As a little girl, I remember watching my grandmother recover from two hip replacement surgeries at our house. That was in the 1960s and arthritis related research and science was not as advanced as it is today. Specifically, instead of being encouraged to move around, my grandmother was told to stay in bed. I remember that she seemed to always be in pain and always had a limp, even after the surgeries.
My mother had rheumatoid arthritis and suffered bitterly with it. My father, my sisters and I watched almost helplessly as she finished her last years confined to the house and then finally confined to her bed. I often thought my fate was set, genetically and in some respects it has been. However, the medical science has progressed tremendously since my grandmother and mother suffered from arthritis. My hips, especially my right one, have caused me much pain; so much pain that at one point I would cry with the thought of having to walk more than 10 paces, got a can, and after months of the often unbearable pain, scheduled hip replacement surgery. Due to some complications, my recover was slow, but my new hip felt fabulous almost on the very first day after surgery. I know keep moving, look forward to my regular walks and for those who have had hip replacement surgery, the absolute daily cycling. I don't know what it is about cycling, but my hips always feel great afterwards.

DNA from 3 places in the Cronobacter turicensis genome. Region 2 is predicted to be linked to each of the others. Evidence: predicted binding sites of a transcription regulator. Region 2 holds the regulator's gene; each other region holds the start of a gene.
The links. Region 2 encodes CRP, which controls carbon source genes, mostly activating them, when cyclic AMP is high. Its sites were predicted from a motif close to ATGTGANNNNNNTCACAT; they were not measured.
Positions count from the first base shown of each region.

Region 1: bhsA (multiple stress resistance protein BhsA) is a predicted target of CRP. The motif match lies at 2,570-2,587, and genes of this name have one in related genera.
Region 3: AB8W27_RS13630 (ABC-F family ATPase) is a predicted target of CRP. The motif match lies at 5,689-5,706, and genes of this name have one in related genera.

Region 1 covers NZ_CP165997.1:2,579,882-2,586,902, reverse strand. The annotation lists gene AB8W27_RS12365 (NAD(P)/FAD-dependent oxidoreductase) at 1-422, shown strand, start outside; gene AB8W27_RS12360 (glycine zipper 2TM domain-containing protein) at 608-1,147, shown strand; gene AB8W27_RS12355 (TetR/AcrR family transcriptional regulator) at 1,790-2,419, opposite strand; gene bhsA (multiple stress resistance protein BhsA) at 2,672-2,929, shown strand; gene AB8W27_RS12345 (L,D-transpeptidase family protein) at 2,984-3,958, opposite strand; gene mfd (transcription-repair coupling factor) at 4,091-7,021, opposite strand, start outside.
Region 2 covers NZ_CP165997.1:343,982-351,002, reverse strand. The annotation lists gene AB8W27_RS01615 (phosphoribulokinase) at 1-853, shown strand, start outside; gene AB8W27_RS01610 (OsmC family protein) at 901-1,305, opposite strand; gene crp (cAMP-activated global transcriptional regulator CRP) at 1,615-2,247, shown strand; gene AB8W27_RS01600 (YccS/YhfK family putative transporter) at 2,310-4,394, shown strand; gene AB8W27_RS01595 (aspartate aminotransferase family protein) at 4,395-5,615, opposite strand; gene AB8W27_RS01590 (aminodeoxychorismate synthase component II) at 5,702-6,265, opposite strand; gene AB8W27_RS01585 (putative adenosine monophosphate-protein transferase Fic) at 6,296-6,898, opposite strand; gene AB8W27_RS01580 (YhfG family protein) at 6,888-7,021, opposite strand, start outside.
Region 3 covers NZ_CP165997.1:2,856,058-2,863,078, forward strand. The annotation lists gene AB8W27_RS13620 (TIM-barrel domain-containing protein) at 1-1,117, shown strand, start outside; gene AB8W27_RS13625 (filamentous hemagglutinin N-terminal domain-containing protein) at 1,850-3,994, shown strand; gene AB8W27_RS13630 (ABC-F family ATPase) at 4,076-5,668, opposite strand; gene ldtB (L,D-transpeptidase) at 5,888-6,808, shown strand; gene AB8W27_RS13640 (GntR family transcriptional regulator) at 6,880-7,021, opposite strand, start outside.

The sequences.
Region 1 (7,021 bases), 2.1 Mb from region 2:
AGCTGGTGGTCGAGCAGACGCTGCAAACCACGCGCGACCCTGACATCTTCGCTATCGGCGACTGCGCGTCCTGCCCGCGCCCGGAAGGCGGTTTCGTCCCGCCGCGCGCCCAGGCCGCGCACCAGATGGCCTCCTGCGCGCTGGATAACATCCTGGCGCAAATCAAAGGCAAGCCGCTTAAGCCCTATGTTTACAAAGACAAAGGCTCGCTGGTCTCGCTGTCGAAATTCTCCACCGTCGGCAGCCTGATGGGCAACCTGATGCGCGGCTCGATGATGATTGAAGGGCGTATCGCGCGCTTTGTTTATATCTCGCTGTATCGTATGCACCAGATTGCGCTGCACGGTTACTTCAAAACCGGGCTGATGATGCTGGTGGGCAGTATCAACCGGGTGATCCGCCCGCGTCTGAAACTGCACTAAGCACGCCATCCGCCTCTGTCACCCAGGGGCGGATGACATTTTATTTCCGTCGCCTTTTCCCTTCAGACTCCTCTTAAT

The Arthritis Foundation is grateful that Linda is sharing her story to raise more awareness of arthritis and we are delighted to honor her at this year's Women on the Move Luncheon.
Click Here to read more about Linda and her story with arthritis.